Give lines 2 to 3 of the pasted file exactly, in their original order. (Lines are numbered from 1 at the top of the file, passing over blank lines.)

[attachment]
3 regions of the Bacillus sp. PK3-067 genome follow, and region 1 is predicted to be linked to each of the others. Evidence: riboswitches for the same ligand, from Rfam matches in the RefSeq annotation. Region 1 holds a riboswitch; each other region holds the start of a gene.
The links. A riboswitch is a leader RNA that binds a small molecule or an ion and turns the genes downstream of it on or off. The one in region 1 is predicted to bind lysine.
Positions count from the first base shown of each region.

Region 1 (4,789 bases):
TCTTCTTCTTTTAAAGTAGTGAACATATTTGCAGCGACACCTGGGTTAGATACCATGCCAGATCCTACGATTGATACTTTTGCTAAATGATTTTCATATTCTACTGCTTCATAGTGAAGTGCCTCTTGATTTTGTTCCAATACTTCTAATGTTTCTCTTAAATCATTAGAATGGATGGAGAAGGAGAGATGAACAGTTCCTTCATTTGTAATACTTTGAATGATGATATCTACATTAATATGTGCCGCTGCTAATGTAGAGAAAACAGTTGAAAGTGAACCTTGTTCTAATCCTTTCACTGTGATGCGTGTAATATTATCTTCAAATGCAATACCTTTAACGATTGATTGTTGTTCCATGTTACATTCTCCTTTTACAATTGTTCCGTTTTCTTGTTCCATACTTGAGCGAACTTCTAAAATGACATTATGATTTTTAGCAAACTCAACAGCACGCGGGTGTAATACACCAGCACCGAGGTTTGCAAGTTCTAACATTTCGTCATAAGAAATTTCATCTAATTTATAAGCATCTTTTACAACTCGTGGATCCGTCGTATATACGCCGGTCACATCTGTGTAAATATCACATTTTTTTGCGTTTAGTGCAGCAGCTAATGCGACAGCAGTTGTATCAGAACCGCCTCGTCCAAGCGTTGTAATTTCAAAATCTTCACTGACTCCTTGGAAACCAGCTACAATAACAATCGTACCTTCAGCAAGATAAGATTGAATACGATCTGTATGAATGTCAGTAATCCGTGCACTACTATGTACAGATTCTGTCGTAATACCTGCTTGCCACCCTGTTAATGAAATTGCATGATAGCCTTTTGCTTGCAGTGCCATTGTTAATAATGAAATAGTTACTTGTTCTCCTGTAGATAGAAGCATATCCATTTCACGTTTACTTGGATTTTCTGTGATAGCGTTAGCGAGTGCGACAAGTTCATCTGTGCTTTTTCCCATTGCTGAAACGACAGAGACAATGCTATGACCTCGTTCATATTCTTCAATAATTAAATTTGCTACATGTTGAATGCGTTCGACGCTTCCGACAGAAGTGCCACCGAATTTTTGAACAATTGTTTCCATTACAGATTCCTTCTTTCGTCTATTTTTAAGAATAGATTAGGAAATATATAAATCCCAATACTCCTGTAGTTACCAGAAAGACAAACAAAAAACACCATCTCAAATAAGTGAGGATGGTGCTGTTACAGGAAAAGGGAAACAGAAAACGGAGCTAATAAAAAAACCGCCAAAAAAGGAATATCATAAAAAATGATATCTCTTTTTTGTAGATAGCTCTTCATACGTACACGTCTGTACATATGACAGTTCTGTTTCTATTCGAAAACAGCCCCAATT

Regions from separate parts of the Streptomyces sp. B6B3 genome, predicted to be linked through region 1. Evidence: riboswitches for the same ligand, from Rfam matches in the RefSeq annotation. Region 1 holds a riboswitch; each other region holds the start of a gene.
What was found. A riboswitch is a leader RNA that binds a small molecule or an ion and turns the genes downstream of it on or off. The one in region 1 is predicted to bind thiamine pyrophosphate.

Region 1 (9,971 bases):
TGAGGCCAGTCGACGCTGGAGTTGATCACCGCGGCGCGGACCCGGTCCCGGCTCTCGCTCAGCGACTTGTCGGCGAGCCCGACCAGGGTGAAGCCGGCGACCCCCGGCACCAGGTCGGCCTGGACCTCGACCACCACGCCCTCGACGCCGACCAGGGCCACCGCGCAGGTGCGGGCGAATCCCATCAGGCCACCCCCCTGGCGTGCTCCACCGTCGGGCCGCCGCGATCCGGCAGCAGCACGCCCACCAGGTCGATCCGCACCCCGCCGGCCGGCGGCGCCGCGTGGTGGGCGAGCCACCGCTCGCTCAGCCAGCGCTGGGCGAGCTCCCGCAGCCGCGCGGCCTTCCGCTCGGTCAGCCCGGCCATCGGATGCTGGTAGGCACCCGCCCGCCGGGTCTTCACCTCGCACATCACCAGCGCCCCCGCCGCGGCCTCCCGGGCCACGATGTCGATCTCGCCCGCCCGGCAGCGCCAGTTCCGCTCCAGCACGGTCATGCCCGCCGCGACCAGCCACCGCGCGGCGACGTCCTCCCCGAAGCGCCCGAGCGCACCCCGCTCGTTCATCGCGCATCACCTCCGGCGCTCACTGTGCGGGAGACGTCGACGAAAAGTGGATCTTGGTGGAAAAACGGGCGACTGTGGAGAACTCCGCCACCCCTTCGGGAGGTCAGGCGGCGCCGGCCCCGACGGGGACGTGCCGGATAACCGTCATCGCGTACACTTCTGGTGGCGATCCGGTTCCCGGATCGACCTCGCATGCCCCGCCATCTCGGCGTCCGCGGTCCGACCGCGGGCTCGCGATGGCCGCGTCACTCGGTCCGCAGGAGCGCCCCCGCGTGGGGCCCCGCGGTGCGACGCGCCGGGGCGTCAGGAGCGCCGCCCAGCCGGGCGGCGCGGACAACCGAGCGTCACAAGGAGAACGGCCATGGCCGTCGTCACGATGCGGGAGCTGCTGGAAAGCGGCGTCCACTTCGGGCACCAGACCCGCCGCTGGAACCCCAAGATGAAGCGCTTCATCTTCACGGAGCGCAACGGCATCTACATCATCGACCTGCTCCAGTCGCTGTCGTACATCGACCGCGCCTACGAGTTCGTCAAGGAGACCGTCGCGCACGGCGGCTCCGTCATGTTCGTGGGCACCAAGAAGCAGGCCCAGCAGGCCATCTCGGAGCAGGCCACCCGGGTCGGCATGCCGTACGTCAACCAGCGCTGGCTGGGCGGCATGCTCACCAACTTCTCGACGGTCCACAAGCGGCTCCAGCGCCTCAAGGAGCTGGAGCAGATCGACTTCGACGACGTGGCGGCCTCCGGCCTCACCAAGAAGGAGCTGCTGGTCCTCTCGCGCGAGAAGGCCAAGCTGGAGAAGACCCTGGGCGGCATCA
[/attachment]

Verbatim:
The links. A riboswitch is a leader RNA that binds a small molecule or an ion and turns the genes downstream of it on or off. The one in region 1 is predicted to bind lysine.
Positions count from the first base shown of each region.